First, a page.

August 27, 2010

Survey: Few US Companies Well Prepared for Say-on-Pay

When I first saw this press release from Towers Watson regarding how few companies are prepared for say-on-pay, I thought our marketing department had outdone itself since our comprehensive week of executive pay conferences comes up in less than a month – with an aggregate of over 50 panels on executive pay topics. If these conferences don’t help get you prepared, nothing will. You can either register for the three days of the “18th Annual NASPP Conference” (in Chicago) – or the two days of the “5th Annual Proxy Disclosure Conference” & “7th Annual Executive Compensation Conference” (in Chicago or by video webcast) – or a combination of both.

Here are highlights from the Towers Watson press release:

– Only 12% of respondents said they are very well prepared for the say-on-pay legislation, while 46% said they were somewhat prepared. Just under one-fourth of respondents (22%) didn’t know if their companies were ready.

– 69% said they were identifying potential executive pay issues and concerns in advance, while 60% said they were improving their CD&A to better explain the executive pay program’s rationale and appropriateness for the company. In addition, many companies indicated they are engaging with proxy advisors (44%) to discuss areas of concern, meeting with key institutional shareholders (29%) and preparing a formal communication plan (23%).

– More than one-half (59%) of respondents believe that proxy advisory firms have substantial influence on executive pay decision-making processes in U.S. companies. However, 42% said that guidelines established by proxy advisory firms have had no or minimal impact to this point on the design of their executive compensation programs.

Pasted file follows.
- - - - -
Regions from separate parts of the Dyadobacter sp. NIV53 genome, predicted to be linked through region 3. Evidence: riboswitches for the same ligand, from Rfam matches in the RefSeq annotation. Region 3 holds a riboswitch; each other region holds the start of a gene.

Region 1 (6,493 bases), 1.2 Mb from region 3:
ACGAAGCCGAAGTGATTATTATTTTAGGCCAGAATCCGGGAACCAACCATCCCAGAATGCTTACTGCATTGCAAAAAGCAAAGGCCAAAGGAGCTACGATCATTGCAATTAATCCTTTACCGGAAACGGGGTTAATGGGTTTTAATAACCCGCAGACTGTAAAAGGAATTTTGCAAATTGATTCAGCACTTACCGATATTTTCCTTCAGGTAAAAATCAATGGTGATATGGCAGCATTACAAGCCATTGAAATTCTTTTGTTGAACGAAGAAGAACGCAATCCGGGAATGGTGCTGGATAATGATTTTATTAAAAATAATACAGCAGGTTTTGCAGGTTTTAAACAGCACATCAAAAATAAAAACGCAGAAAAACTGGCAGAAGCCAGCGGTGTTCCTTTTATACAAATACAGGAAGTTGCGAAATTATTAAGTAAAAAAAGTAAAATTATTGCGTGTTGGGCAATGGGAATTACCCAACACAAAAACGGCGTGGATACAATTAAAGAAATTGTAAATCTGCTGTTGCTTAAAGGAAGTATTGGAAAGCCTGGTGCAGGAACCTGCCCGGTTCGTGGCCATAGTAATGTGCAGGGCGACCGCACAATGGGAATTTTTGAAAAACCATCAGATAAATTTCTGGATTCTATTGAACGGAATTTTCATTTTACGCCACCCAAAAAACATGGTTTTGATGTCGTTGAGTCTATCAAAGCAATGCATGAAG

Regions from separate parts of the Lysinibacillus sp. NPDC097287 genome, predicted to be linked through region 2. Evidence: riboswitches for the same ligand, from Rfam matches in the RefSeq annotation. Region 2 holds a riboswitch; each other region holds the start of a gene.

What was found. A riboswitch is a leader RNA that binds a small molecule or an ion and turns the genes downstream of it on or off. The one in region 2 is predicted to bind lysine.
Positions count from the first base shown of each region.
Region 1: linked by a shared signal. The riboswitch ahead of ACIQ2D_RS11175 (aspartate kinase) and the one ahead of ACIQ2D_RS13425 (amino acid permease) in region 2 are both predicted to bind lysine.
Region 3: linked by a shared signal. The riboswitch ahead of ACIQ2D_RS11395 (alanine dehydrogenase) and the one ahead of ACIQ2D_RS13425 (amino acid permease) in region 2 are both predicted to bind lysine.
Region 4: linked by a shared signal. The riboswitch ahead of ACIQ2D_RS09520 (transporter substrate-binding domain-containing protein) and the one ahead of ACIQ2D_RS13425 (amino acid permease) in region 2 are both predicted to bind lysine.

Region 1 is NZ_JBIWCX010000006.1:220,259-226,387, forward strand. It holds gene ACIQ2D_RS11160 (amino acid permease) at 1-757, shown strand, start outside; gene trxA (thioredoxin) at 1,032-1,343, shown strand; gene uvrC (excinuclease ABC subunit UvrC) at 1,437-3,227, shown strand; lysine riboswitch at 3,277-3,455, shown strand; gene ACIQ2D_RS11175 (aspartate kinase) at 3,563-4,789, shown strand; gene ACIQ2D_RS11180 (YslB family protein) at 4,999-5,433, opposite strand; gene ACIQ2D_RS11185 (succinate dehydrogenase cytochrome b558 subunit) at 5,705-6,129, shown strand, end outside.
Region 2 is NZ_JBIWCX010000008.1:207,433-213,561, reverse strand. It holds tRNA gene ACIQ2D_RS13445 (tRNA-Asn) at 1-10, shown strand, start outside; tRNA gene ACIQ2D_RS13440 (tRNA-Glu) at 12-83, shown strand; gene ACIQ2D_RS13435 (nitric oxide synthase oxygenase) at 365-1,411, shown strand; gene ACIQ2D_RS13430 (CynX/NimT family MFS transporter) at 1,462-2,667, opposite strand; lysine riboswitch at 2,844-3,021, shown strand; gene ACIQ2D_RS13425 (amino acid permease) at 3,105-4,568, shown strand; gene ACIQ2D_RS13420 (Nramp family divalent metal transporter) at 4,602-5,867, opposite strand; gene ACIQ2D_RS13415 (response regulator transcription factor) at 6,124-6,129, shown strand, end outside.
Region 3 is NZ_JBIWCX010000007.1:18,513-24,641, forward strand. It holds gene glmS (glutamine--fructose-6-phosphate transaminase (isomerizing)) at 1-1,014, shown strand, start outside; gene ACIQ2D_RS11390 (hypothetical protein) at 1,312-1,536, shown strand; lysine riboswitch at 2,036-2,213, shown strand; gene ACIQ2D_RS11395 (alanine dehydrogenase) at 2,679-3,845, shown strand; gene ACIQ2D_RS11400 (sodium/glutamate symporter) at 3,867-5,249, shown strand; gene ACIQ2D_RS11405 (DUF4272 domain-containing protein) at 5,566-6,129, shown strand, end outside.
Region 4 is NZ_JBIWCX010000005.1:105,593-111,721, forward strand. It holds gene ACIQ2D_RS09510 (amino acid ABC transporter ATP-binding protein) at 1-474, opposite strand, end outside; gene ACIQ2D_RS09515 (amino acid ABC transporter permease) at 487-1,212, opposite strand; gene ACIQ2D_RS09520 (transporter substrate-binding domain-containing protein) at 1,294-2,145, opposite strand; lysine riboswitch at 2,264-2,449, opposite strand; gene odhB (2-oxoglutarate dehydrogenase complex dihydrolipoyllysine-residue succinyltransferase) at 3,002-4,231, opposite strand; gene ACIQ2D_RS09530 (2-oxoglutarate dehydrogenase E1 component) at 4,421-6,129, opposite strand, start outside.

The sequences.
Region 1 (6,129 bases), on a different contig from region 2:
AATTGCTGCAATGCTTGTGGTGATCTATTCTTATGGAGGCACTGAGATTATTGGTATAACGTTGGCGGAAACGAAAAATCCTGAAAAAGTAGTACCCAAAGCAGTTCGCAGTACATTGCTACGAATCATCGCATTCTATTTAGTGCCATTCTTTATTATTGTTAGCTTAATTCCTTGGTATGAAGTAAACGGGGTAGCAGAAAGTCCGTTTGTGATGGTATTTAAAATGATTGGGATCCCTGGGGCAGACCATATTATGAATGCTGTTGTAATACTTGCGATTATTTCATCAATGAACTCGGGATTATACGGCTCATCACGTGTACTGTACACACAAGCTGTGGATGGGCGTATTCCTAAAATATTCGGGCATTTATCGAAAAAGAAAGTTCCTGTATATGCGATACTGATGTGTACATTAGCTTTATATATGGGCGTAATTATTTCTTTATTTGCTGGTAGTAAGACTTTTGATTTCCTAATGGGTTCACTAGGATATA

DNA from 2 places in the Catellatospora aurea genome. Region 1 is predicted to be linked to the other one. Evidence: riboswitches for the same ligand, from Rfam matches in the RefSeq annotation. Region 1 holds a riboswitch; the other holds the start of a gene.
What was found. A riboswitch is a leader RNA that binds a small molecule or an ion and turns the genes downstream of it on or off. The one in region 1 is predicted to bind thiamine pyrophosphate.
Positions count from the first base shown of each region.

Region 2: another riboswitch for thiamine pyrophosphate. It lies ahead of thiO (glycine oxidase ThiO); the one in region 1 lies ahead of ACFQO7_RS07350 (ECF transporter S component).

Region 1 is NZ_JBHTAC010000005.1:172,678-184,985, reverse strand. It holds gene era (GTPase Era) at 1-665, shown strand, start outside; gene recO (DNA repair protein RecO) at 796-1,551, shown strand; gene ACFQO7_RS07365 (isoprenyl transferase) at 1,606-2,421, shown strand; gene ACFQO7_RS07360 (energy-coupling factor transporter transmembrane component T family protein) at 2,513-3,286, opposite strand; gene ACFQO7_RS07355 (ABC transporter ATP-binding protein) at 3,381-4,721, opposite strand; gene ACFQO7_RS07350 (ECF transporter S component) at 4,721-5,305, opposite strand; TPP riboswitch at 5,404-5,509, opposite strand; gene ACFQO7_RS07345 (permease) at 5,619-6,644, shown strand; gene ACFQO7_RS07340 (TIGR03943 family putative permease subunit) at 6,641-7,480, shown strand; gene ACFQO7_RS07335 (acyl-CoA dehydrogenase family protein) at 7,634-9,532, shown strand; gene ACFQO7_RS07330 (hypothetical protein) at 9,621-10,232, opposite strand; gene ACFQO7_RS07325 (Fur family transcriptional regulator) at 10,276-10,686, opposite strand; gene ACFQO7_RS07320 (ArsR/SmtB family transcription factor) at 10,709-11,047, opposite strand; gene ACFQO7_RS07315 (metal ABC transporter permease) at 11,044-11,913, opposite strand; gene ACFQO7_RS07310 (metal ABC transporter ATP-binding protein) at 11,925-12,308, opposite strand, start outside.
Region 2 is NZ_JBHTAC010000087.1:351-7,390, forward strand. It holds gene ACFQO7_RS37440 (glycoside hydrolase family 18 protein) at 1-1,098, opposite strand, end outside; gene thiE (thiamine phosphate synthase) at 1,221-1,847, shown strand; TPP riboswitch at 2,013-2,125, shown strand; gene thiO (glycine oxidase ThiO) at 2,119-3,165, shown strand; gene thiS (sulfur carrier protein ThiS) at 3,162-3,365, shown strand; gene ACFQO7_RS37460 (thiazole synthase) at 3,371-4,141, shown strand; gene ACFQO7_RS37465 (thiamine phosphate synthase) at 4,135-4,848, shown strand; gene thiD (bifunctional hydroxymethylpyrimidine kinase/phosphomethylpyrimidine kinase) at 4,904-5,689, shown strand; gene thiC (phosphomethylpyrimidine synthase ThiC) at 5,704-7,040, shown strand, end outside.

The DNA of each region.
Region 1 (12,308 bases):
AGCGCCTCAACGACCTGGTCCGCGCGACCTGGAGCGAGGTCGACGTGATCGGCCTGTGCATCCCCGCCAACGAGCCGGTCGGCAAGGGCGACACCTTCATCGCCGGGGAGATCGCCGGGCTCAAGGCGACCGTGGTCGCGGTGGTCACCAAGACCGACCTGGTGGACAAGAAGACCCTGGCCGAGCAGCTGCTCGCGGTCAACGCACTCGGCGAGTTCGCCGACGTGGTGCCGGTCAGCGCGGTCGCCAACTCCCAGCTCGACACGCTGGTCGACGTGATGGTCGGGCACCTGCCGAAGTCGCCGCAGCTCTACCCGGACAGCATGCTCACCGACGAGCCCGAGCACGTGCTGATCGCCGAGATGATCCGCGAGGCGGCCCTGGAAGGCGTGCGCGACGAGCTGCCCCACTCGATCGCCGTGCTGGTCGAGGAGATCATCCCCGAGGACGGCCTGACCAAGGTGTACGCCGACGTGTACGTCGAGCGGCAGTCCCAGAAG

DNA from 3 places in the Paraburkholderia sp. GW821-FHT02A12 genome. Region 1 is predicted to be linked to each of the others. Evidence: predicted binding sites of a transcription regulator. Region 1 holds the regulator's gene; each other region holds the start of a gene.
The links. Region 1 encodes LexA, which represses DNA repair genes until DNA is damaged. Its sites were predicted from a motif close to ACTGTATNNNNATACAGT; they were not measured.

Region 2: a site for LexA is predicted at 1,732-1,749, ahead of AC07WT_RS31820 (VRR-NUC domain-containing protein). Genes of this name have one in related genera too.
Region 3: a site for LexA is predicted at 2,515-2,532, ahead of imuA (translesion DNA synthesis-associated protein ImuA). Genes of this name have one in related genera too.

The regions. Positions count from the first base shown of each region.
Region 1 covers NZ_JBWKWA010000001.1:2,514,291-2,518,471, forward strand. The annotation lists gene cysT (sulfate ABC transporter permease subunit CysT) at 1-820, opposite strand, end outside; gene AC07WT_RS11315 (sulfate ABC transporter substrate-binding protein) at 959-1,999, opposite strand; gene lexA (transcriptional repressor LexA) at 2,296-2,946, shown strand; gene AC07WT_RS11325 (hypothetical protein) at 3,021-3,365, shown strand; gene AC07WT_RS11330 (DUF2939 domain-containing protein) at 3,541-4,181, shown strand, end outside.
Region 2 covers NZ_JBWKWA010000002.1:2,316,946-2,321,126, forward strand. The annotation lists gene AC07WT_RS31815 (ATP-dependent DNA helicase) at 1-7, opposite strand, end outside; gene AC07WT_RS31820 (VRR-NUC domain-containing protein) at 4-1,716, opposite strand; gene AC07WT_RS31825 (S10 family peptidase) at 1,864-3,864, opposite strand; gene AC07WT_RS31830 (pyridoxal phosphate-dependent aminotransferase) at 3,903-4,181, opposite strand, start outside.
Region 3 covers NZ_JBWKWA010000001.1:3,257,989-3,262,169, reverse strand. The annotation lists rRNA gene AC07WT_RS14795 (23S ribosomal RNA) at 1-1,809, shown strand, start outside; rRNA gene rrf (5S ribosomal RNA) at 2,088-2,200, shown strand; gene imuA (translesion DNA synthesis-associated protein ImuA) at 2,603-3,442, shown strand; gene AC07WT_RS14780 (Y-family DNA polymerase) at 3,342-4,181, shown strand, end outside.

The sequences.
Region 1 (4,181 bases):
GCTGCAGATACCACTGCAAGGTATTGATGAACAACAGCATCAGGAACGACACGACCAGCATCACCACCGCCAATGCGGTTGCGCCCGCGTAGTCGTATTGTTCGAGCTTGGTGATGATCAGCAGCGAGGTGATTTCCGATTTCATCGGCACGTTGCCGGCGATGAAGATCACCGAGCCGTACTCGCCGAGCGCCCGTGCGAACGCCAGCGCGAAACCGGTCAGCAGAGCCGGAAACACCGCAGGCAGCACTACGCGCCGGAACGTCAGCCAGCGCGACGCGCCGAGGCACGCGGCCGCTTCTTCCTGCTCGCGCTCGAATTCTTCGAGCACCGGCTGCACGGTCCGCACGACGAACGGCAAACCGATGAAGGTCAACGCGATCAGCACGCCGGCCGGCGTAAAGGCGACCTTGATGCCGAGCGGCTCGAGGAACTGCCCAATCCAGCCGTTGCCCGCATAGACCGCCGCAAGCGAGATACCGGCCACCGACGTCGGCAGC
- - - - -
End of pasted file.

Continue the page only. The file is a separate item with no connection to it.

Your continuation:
Mr. Ponzi’s “Securities Exchange Company”

Here are some thoughts from Keith Bishop of Allen Matkins:

Regarding Broc’s blog about a fake SEC a while back, I’ve always thought it ironic that the SEC has virtually the same name as Charles Ponzi’s company. In 1919, Mr. Ponzi named his company the “Securities Exchange Company” or SEC. Thus, while his own last name has become a synonym for fraudulent pyramid schemes, the name of Ponzi’s company is quite similar to the government agency that now pursues those schemes. Here is an interesting article on the subject.

In another historical confluence of names, some may remember O.P.M. Leasing Services which perpetuated a decade of fraud before collapsing in the early 1980s. “O.P.M.” was an acronym for “Other People’s Money” which also happens to be the title of Justice Louis Brandeis’ well known collection of essays on economic collusion.

Book Review: “Circle of Greed” – The Rise and Fall of Bill Lerach

Recently, Kevin LaCroix provided this review of Bill Lerach’s new book in his “D&O Diary Blog.” By the way, Bill is fresh out of prison and on the book lecture tour…and as noted in Ideoblog, he’s teaching and not feeling the least bit remorseful…

– Broc Romanek